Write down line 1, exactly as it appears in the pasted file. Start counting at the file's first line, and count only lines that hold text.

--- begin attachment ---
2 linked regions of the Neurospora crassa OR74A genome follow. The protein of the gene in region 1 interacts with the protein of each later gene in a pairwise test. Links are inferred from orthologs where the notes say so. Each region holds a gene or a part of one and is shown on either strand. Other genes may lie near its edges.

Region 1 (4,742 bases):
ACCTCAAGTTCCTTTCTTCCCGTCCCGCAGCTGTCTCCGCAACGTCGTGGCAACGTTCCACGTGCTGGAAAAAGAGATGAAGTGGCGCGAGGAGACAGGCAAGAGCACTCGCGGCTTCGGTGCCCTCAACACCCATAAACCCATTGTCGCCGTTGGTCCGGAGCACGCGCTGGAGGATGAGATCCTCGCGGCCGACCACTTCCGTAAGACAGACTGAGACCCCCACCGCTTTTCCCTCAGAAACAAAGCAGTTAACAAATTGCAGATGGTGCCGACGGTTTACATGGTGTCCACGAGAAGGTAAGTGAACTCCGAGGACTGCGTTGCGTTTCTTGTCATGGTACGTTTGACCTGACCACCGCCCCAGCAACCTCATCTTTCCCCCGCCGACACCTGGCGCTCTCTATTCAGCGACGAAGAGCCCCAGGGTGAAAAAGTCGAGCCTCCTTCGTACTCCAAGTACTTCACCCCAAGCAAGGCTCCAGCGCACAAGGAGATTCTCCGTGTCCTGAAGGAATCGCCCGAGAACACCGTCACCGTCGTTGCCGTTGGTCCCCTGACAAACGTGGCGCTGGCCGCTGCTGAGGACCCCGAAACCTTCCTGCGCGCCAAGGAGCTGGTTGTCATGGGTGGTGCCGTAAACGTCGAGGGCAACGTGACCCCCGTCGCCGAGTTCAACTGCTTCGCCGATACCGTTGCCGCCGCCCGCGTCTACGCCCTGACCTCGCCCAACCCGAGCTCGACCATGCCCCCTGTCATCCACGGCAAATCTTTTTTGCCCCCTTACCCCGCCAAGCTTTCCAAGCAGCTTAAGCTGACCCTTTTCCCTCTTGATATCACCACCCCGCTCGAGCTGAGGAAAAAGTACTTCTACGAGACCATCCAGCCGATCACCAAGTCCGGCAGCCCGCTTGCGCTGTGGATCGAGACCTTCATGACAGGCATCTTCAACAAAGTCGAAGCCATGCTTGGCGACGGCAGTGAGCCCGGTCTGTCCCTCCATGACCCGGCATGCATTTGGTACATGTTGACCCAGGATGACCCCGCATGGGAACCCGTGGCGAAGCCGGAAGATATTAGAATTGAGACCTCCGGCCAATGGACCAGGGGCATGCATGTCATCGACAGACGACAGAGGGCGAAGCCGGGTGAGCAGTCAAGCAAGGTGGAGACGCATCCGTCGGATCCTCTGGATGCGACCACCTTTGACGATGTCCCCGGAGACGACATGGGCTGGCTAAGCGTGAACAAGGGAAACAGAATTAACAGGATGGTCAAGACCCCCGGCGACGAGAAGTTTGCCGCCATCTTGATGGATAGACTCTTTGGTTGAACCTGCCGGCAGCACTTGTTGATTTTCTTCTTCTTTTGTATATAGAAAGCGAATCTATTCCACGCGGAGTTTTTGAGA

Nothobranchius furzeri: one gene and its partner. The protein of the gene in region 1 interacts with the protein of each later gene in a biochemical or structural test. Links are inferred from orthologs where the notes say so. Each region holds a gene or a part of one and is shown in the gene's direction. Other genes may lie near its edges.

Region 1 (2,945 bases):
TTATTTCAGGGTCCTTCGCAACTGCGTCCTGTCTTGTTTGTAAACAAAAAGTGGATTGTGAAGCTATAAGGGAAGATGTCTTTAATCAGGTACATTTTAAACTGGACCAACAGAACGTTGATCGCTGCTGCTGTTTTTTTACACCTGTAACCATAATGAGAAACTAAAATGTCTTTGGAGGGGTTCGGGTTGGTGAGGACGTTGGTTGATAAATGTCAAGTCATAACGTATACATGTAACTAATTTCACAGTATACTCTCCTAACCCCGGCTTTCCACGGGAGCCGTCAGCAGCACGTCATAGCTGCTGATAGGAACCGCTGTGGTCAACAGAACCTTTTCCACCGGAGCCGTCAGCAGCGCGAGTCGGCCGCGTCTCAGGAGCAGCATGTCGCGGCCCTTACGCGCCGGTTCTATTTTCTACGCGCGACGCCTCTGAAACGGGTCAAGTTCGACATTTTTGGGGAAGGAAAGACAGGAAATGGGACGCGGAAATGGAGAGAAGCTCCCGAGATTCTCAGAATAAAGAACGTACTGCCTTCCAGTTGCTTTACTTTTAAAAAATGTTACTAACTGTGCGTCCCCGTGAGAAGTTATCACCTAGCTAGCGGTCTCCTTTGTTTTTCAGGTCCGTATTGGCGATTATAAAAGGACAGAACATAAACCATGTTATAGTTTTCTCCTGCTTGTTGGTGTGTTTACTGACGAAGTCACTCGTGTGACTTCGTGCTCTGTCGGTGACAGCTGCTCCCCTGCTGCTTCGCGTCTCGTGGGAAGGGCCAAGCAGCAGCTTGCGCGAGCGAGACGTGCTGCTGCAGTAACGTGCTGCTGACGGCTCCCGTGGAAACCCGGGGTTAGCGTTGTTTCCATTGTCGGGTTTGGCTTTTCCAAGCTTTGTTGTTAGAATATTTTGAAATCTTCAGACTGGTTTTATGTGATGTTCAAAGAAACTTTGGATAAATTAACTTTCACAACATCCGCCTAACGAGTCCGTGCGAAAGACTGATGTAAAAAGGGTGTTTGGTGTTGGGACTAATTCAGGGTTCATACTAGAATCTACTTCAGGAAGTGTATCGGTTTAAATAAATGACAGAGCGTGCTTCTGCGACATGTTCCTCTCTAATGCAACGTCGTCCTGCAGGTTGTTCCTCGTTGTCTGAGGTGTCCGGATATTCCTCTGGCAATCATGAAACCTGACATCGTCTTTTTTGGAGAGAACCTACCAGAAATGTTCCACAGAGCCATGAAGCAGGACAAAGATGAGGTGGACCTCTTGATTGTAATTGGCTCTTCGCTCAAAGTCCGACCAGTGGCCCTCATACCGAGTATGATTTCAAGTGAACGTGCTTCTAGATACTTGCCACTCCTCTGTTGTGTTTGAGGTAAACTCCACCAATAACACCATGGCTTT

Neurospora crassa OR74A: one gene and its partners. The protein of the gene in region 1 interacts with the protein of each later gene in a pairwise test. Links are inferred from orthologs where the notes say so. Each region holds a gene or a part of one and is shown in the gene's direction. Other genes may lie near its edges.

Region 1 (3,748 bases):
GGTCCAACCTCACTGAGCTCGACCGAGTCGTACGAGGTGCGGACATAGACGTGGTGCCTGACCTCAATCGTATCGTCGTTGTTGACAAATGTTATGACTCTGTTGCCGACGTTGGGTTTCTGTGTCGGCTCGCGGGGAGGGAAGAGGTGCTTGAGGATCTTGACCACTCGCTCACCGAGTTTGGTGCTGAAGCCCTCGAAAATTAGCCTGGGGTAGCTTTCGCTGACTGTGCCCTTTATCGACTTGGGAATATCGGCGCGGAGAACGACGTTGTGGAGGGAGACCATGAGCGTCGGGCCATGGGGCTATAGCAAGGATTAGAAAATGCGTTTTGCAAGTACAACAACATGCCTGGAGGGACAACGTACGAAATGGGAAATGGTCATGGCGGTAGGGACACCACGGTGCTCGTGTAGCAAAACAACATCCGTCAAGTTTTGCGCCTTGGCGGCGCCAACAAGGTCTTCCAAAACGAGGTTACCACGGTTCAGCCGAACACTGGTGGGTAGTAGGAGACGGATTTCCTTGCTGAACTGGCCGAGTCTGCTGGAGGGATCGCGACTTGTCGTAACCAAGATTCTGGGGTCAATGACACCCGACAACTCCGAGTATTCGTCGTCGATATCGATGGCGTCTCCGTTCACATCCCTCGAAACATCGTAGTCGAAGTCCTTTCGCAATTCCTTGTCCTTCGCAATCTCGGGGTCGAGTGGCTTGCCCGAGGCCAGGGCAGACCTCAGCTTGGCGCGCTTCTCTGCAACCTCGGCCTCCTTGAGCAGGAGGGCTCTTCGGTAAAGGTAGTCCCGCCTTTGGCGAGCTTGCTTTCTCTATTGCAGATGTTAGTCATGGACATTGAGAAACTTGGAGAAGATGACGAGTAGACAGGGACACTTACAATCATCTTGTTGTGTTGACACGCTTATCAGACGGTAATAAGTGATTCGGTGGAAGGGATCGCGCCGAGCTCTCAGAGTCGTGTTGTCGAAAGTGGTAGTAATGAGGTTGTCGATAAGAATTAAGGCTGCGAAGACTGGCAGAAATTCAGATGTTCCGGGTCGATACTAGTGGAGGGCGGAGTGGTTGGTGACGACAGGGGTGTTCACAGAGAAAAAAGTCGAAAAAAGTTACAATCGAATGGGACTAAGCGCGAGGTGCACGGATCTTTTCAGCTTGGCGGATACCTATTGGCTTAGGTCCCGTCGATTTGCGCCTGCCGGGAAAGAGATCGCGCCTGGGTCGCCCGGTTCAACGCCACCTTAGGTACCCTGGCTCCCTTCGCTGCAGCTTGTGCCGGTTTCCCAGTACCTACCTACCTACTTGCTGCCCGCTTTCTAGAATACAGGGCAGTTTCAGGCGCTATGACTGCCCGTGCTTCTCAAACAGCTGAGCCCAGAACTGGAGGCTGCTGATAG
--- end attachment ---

2 linked regions of the Neurospora crassa OR74A genome follow. The protein of the gene in region 1 interacts with the protein of each later gene in a pairwise test. Links are inferred from orthologs where the notes say so. Each region holds a gene or a part of one and is shown on either strand. Other genes may lie near its edges.